The world in your hands

Today the world is connected, 24/7 and around the clock, by companies doing business instantaneously and globally. Employees work remotely, checking-in and collaborating across platforms and devices.

Almost everyone you meet owns a smartphone, capable of keeping them in touch with their entire social network with just a few taps. These incredible advances in technology, including the speed and power with which they operate, rely on processors or ‘chips’ to carry out the mind-bending array of instructions needed for you to submit your work for approval by a team spread around the world, or to share that video with your mum, of the weather reporter’s umbrella flying away.

iPhone camera

For 30 years, ARM Holdings has been designing the digital engines under the hood, of the world’s most well-known devices, from the heart of Cambridge.

The Architecture for the Digital World

ARM doesn’t actually make the chips it designs, it licenses them. As digital architects, the ARM engineers research and design the processor, and then hand over the blueprint and instructions to whoever wishes to make the physical hardware. It’s an ingenious way of working, and it’s part of the reason ARM is so universally successful.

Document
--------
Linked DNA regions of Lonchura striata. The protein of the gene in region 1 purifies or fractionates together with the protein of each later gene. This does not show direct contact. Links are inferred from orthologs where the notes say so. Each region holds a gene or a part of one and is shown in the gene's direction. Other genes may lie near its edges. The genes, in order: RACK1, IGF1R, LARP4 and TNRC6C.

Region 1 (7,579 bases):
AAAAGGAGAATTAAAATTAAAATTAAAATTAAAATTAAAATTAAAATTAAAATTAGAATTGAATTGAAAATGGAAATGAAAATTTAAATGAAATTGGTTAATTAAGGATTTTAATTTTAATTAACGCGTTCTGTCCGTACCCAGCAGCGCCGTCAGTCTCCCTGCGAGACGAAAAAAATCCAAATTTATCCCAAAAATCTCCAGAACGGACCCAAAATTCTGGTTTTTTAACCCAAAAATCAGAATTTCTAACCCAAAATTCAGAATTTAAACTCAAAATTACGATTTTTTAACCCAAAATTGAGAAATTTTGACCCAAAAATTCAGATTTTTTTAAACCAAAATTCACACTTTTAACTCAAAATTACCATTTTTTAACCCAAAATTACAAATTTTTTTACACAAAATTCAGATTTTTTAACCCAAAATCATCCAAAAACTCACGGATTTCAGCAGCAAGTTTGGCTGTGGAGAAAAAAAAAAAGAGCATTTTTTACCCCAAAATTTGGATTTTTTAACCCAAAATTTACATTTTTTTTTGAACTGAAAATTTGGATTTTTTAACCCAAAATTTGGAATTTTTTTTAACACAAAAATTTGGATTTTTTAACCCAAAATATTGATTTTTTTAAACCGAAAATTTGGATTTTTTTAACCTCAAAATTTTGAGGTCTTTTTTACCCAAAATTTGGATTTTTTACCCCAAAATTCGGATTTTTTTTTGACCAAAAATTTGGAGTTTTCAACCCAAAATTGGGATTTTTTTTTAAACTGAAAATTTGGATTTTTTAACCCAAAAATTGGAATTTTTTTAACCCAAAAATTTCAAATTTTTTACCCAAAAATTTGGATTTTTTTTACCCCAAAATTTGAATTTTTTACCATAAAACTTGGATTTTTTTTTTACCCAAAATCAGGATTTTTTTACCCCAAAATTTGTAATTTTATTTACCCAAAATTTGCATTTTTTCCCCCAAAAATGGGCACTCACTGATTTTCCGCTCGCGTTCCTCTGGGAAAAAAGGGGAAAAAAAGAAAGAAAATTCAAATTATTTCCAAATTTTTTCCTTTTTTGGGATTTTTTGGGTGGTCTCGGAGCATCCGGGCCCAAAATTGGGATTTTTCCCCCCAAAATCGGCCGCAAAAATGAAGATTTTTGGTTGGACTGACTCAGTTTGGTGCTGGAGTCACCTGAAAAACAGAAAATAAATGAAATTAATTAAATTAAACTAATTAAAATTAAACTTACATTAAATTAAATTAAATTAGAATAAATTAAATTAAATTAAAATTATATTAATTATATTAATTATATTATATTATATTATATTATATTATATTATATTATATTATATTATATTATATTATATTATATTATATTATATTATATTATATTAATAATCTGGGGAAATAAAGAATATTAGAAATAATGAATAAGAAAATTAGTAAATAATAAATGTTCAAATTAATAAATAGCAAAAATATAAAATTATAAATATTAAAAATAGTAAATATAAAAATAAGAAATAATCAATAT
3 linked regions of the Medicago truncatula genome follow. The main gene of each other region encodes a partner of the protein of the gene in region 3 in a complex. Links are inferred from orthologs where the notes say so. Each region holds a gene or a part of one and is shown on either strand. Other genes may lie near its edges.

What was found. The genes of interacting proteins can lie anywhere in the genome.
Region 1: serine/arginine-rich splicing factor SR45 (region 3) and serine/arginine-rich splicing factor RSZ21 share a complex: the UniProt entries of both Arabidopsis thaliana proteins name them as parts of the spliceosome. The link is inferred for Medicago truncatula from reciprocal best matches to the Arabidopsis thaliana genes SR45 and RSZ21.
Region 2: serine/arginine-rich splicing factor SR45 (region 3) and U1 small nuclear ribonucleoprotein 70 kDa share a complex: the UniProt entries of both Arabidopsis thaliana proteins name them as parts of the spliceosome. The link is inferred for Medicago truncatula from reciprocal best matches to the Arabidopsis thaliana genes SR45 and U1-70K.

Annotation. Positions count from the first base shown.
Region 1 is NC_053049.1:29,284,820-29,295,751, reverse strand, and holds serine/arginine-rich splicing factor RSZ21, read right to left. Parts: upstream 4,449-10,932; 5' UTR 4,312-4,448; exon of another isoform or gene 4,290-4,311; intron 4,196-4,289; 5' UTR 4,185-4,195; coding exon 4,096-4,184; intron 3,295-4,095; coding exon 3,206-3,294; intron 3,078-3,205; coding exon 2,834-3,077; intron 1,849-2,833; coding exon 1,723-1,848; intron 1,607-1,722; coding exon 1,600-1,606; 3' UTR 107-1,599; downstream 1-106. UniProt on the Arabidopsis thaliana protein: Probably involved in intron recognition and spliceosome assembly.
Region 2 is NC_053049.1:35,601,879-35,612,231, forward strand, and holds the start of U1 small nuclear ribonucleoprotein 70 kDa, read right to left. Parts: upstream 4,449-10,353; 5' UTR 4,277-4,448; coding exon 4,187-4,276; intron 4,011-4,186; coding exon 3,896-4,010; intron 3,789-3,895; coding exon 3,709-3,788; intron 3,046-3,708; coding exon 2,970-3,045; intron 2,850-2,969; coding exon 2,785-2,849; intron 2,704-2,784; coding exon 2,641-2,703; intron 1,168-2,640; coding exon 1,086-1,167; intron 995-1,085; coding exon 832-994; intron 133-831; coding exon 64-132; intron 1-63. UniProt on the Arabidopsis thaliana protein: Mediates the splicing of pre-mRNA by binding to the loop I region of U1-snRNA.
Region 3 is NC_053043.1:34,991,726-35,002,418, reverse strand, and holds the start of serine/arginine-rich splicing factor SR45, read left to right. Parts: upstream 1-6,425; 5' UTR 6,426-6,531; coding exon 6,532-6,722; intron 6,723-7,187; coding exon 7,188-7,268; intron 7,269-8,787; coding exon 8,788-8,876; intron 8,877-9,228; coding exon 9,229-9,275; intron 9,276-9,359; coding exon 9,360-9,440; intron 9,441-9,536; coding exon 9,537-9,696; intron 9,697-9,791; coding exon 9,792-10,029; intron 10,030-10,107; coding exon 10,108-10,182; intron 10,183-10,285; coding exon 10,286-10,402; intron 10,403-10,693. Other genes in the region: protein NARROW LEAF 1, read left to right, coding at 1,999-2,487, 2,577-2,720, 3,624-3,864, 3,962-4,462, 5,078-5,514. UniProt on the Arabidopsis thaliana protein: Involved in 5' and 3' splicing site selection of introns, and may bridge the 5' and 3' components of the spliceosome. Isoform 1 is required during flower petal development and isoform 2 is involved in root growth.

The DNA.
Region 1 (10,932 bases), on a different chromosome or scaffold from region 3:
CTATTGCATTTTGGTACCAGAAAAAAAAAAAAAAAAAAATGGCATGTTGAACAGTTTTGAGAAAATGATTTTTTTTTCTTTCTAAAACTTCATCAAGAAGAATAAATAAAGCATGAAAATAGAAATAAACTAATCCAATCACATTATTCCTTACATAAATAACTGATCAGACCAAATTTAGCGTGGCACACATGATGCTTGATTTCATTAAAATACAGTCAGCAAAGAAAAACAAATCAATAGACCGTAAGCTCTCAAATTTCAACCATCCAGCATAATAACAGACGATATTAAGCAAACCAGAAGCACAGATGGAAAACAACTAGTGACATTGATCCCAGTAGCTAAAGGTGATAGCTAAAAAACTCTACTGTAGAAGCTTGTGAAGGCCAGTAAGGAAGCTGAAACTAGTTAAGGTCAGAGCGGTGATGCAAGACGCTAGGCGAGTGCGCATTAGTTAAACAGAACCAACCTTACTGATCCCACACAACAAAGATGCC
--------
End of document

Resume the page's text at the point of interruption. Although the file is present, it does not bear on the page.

Who uses ARM technology?

The prestigious list of companies who use technology designed right here in Cambridge is enormous, with several having used multiple generations of ARM processors for years. Here are just a few, which you might have at home right now:

  • Apple iPhone and iPad
  • Asus (in tablets)
  • Canon Powershot (in digital cameras)
  • Hyundai
  • Nintendo DS (games console)
  • Sony
  • TomTom
  • Samsung

So, how does the ARM processor work?

In order for your mobile phone or tablet to do the things you want it to, like play videos and music, send email and open Facebook, it needs to be able to make tiny, ultra-fast calculations based on your input. It then needs to interpret that input, and give you feedback in the form of images, sound, text and so on. An ARM processor, sometimes called an SoC or ‘System on Chip’ is the thing which allows your device to do those things.

The ARM processor is essentially your iPhone’s brain.

Where else might you find an ARM processor?

Wearables, such as the Fitbit, Pebble and iWatch all contain chips made with instructions from ARM.

Wearables are pieces of technology designed to be worn, either as part of your clothing, or directly on your skin, like the Fitbit. They can act as mini media devices, or they can track your heart rate during exercise, automatically sending information to your own online account, helping you to keep track of your health like never before.

The uses for one of Cambridge’s most mammoth contributions to the tech world are already incredible, and they’re only going to become more extensive and impressive.

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